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What Brazilian jiu-jitsu has taught me about marketing

So, recently I've taken up jiu-jitsu. You know, that sport that's kind of like wrestling except that there are joint locks and chokes? Maybe you've seen it used in MMA:

So far, I'm pretty bad. But, it's a lot of fun -- and a huge learning experience.

Because I'm pretty obsessed with marketing, I filter pretty much all my life experiences through that lens, so I've put together a handful of things I've learned in BJJ class and how they apply to the marketing that we do:

1) You can be dangerous from any position

One of the hallmarks of jiu-jitsu is that you can beat your opponent from your back just as easily as you can on top. You can be in a position that looks (to the untrained eye) really bad but still be in a prime position to end the match if you know what you're doing.

Marketing is the same way. Just starting with a few low-cost things and knowing what you're doing can really supercharge a small business. Just because you think your budget is small and that you don't have much time to spend doesn't mean you can't do something successfully.

2) If you're trying everything, you're accomplishing nothing

Early on, I tried to learn EVERY move possible from all angles and all positions. Quickly I realized that there was no possible way that I could absorb all of that information with the level of detail needed to do it successfully in a live match situation.

It's a million times more useful to learn a handful of techniques that you're good at and that link up together nicely, get competent at them, and then slowly build off of them. There's a Bruce Lee quote about this that applies:

In marketing, this couldn't be more true. I have conversations like this all the time with clients. They have a moderate budget and want to dabble in everything.

This approach is almost always a mistake. When you can only devote a little bit of attention to several different things, it becomes a huge challenge to get traction with any one of those things.

It's much better to focus on a small number of key areas that form a single strategy and develop success with them. Then, if you have the budget, build on top of that.

3) Refine through failure

Often times, I learn something in class and then can't quite pull it off when we're doing open mat and freely competing against one another. Sometimes, I'll ask my more experienced training partner why I'm messing it up. Usually, it's something pretty fixable, often times minor.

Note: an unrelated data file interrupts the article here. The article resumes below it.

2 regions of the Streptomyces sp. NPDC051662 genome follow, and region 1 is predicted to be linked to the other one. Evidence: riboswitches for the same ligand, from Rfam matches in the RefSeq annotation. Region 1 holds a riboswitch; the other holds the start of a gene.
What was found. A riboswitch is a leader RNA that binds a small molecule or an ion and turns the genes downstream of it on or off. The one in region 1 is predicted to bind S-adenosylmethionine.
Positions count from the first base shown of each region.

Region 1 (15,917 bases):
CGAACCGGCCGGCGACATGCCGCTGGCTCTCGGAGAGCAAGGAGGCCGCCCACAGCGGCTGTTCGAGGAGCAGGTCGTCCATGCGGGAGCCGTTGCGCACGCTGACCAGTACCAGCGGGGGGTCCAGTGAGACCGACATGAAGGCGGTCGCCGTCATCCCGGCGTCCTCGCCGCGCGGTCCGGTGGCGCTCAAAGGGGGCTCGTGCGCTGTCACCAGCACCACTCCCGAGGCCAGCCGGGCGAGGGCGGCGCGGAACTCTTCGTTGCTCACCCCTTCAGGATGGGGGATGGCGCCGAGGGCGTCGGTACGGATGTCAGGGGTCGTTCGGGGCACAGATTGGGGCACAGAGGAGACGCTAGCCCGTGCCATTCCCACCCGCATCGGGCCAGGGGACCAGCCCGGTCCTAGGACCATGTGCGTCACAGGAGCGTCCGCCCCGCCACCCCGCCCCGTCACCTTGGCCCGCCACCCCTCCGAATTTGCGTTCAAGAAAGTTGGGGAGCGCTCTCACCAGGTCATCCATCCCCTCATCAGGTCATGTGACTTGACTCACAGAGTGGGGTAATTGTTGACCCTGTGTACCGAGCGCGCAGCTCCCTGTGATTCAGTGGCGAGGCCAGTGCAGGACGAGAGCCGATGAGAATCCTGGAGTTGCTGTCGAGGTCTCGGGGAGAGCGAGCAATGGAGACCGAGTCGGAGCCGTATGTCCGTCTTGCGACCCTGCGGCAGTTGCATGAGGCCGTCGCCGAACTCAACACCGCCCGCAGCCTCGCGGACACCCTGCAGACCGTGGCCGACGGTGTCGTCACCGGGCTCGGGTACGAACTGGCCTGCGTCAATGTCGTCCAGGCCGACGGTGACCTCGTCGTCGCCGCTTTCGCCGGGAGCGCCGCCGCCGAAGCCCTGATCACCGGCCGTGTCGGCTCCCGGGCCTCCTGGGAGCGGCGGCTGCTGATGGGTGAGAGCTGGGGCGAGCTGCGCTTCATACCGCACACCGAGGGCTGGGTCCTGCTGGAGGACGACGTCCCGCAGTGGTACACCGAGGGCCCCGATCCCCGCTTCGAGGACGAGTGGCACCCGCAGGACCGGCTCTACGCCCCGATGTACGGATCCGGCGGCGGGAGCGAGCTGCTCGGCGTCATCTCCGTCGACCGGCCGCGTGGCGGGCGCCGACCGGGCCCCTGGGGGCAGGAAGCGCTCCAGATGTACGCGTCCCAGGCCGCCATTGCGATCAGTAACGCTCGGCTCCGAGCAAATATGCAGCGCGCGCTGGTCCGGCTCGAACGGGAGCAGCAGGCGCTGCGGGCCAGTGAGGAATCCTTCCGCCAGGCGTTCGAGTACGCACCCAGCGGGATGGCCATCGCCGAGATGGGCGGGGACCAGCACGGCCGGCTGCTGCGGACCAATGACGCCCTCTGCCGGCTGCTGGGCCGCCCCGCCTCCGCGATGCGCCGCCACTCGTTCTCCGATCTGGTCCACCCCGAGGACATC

By exposing oneself to live practice against people better than yourself, you can easily expose your weaknesses. But this is actually a great thing. That thing that you thought you 100% knew, you learn that you only 75% know it, and failing at it helps show you that remaining 25%

This is essentially our agency's approach to any of our advertising campaigns. We are great at what we do, but anytime you're launching a new ad campaign, you're going to be slightly off with your targeting or timing or content.

Holding yourself accountable for those misses and seeing exactly what isn't quite working yet is the surest way to adapt. Because as we often find, we're usually pretty close the first time and only need a few small adjustments to make something that truly thrives.

4) Always be a white belt at something

I saved this one for last because it has been the most profound lesson for me. I've been great at marketing for a while now, and since that takes up so much of my day, I spend most of my day doing something I'm already very good at.

When I go to jiu-jitsu class, I'm objectively one of the worst people in class, and I have the least amount of experience. It's amazing how much your brain lights up when that is the case. You want to quickly produce better results. You want to soak up new information quickly. There is a sense of urgency to get better.

When you're new to something in your life, you see everything differently. It makes you more humble about everything in your life, and it makes you look at everything with a fresh perspective. When you're spending a part of your life thinking about improving and getting better, it's contagious and affects the rest of your life.

I'm always trying to learn and get better at marketing, but since training jiu-jitsu, I've been even more focused on improving. That's what happens when you're mind is focused on improving at a new skill. It begins to see places to improve everywhere.

So, no matter how amazing you get at something, always make sure you're a white belt at SOMETHING in your life at any given time. You'll be thankful for the way it makes you think and the levels to which it pushes you to be better.

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